A Series of Questions for Protectionists

Channel: 
Cafe Hayek
Date: 
12/11/2017 - 9:58am

(Don Boudreaux)

TweetBob has for years chosen to buy beer from Augie.  One day, Bob chooses to give up drinking alcoholic beverages.  As a result, Bob stops buying beer from Augie.  Augie’s reduced sales cause him to lay some workers off.  Many of these workers have worked for decades in Augie’s brewery and have skills that are not easily transferred to other employers.
Should Bob be prevented from giving up drinking alcoholic beverages?  Or, at least, should Bob be punitively taxed for giving up drinking alcoholic beverages?  If so, why?
….
Bob has for years chosen to buy beer from Augie.  One day, Bob invents a machine for making beer in his garage.  This machine allows Bob to brew higher-quality beer at half the cost he incurs to buy beer from Augie.  As a result, Bob stops buying beer from Augie.  Augie’s reduced sales cause him to lay some workers off.  Many of these workers have worked for decades in Augie’s brewery and have skills that are not easily transferred to other employers.
Should Bob be prevented from brewing his own beer?  Or, at least, should Bob be punitively taxed for brewing his own beer?  If so, why?
….
Bob has for years chosen to buy beer from Augie.  One day, Bob’s next-door neighbor Betty invents a machine for making beer in her garage.  This machine allows Betty to brew higher-quality beer at sell that beer profitably to Bob at half the price that Bob pays to buy beer from Augie.  As a result, Bob stops buying beer from Augie.  Augie’s reduced sales cause him to lay some workers off.  Many of these workers have worked for decades in Augie’s brewery and have skills that are not easily transferred to other employers.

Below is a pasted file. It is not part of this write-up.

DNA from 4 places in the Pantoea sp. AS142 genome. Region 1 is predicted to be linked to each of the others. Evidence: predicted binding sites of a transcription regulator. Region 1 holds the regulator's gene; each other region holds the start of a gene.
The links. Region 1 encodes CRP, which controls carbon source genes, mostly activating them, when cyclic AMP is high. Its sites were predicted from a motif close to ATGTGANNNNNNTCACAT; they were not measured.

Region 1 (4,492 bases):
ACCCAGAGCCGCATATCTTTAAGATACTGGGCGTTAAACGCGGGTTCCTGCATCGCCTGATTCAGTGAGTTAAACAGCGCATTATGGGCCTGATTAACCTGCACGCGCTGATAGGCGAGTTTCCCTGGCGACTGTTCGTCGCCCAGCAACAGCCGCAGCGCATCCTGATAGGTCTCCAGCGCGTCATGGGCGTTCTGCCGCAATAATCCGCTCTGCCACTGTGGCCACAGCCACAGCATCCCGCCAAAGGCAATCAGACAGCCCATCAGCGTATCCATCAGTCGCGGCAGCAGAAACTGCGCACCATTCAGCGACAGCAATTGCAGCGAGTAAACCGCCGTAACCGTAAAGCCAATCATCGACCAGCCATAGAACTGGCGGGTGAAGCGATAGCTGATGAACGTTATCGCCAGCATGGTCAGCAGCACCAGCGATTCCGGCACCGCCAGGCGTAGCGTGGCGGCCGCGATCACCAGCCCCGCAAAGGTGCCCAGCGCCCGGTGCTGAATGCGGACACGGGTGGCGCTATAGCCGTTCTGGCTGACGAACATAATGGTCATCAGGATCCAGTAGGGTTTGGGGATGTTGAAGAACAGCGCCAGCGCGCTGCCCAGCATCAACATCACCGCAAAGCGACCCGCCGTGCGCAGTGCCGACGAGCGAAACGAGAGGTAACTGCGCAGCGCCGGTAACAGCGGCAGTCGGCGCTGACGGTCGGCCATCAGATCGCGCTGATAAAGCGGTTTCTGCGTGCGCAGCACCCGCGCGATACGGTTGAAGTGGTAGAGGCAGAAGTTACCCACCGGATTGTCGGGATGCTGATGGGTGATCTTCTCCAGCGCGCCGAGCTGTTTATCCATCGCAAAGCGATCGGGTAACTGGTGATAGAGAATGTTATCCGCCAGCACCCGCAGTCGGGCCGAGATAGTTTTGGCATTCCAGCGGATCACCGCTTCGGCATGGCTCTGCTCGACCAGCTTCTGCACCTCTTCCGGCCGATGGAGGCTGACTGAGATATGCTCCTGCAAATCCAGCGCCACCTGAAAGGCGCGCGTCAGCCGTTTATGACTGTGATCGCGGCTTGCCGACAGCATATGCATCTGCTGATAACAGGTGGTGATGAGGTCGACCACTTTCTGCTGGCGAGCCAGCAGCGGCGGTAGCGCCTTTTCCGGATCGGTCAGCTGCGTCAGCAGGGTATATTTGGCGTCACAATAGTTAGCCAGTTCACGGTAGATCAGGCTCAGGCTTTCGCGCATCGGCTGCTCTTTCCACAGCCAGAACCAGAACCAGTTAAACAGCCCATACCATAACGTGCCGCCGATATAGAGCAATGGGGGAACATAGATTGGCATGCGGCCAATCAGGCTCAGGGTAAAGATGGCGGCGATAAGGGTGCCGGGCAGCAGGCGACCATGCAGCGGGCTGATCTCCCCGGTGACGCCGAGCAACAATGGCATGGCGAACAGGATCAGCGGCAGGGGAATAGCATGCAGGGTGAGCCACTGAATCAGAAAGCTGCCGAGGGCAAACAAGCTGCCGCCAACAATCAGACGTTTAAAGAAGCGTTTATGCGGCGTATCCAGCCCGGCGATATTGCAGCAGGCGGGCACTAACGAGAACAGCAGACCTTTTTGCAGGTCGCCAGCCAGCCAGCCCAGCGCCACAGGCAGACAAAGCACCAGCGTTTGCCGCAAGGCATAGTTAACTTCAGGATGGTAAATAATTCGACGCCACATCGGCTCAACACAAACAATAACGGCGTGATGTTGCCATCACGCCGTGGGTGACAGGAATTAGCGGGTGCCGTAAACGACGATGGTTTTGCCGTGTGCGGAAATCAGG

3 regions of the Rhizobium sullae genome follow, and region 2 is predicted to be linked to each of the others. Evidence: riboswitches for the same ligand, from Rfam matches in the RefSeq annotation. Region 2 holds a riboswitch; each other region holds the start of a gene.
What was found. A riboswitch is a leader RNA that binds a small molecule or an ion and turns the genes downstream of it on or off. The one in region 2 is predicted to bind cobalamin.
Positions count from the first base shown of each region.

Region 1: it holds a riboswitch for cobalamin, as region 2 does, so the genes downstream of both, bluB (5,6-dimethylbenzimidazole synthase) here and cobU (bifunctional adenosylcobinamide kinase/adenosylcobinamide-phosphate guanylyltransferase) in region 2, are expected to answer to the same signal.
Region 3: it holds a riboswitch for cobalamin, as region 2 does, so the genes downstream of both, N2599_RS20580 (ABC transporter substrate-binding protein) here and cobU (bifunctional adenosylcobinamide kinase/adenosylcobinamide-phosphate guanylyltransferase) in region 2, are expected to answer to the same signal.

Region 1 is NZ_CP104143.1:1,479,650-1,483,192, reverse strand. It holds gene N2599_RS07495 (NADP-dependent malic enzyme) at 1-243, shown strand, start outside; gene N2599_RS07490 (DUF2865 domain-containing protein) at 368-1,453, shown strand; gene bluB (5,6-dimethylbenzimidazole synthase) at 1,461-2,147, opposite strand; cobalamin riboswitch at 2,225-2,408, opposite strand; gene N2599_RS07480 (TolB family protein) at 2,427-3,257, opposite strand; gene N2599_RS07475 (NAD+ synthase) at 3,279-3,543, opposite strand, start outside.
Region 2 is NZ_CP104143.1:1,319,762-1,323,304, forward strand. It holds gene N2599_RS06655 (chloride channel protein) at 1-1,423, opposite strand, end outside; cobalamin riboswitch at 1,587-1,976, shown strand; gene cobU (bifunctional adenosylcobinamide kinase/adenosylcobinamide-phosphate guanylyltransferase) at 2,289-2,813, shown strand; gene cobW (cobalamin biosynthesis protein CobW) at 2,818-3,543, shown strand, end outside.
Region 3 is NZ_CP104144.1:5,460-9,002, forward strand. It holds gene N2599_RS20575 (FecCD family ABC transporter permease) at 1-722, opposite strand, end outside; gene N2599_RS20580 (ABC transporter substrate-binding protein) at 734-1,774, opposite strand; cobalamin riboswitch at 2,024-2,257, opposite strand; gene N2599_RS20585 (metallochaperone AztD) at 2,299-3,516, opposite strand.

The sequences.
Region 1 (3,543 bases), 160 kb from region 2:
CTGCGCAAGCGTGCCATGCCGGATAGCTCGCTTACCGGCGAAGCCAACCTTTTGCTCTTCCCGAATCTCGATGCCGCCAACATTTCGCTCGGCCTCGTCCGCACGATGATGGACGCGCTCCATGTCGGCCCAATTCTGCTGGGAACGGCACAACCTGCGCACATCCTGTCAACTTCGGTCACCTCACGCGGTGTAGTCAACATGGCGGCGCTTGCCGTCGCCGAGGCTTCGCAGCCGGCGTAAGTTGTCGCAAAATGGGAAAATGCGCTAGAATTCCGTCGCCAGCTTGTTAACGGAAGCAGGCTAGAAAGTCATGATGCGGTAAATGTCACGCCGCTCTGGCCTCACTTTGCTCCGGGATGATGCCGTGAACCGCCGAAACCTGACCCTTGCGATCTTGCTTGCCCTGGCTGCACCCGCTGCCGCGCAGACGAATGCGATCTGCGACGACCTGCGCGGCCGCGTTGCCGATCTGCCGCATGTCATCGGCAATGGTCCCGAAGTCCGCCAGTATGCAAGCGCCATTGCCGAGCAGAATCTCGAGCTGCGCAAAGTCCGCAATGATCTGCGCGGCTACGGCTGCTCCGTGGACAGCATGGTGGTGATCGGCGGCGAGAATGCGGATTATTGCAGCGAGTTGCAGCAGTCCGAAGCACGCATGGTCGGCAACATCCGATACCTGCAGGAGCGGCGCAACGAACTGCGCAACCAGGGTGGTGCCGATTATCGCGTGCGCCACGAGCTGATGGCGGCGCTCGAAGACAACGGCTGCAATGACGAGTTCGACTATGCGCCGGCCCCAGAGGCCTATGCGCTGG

Should Bob be prevented from buying Betty’s beer?  Or, at least, should Bob be punitively taxed for buying Betty’s beer?  If so, why?
….
Bob has for years chosen to buy beer from Augie.  One day, Bob’s next-door neighbor Betty invents a machine for making beer in her garage.  This machine allows Betty to brew beer of the same quality as Augie’s beer.  But Betty’s cost of brewing this beer is actually higher than Augie’s cost.  But Betty is very fond of Bob and so agrees, even though doing so will impose a cost on her, to sell to Bob her beer at a price that is half the price that Bob pays to buy beer from Augie.  As a result, Bob stops buying beer from Augie.  Augie’s reduced sales cause him to lay some workers off.  Many of these workers have worked for decades in Augie’s brewery and have skills that are not easily transferred to other employers.
Should Bob be prevented from buying Betty’s beer?  Or, at least, should Bob be punitively taxed for buying Betty’s beer?  If so, why?
….
Bob has for years chosen to buy beer from Augie.  One day, Bert, a Belgian, invents, using his own private funds, a new machine for transporting beer across the Atlantic – a machine that dramatically cuts the costs of transporting beer over such a long distance.  This machine allows Bert to profitably sell good-quality beer to Bob at half the price that Bob pays to buy beer from Augie.  As a result, Bob stops buying beer from Augie.  Augie’s reduced sales cause him to lay some workers off.  Many of these workers have worked for decades in Augie’s brewery and have skills that are not easily transferred to other employers.
Should Bob be prevented from buying Bert’s beer?  Or, at least, should Bob be punitively taxed for buying Bert’s beer?  If so, why?
….
Bob has for years chosen to buy beer from Augie.  One day, Bert, a Belgian, invents, using Belgian-government money, a new machine for transporting beer across the Atlantic – a machine that dramatically cuts the costs of transporting beer over such a long distance.  This machine allows Bert to profitably sell good-quality beer to Bob at half the price that Bob pays to buy beer from Augie.  As a result, Bob stops buying beer from Augie.  Augie’s reduced sales cause him to lay some workers off.  Many of these workers have worked for decades in Augie’s brewery and have skills that are not easily transferred to other employers.
Should Bob be prevented from buying Bert’s beer?  Or, at least, should Bob be punitively taxed for buying Bert’s beer?  If so, why?

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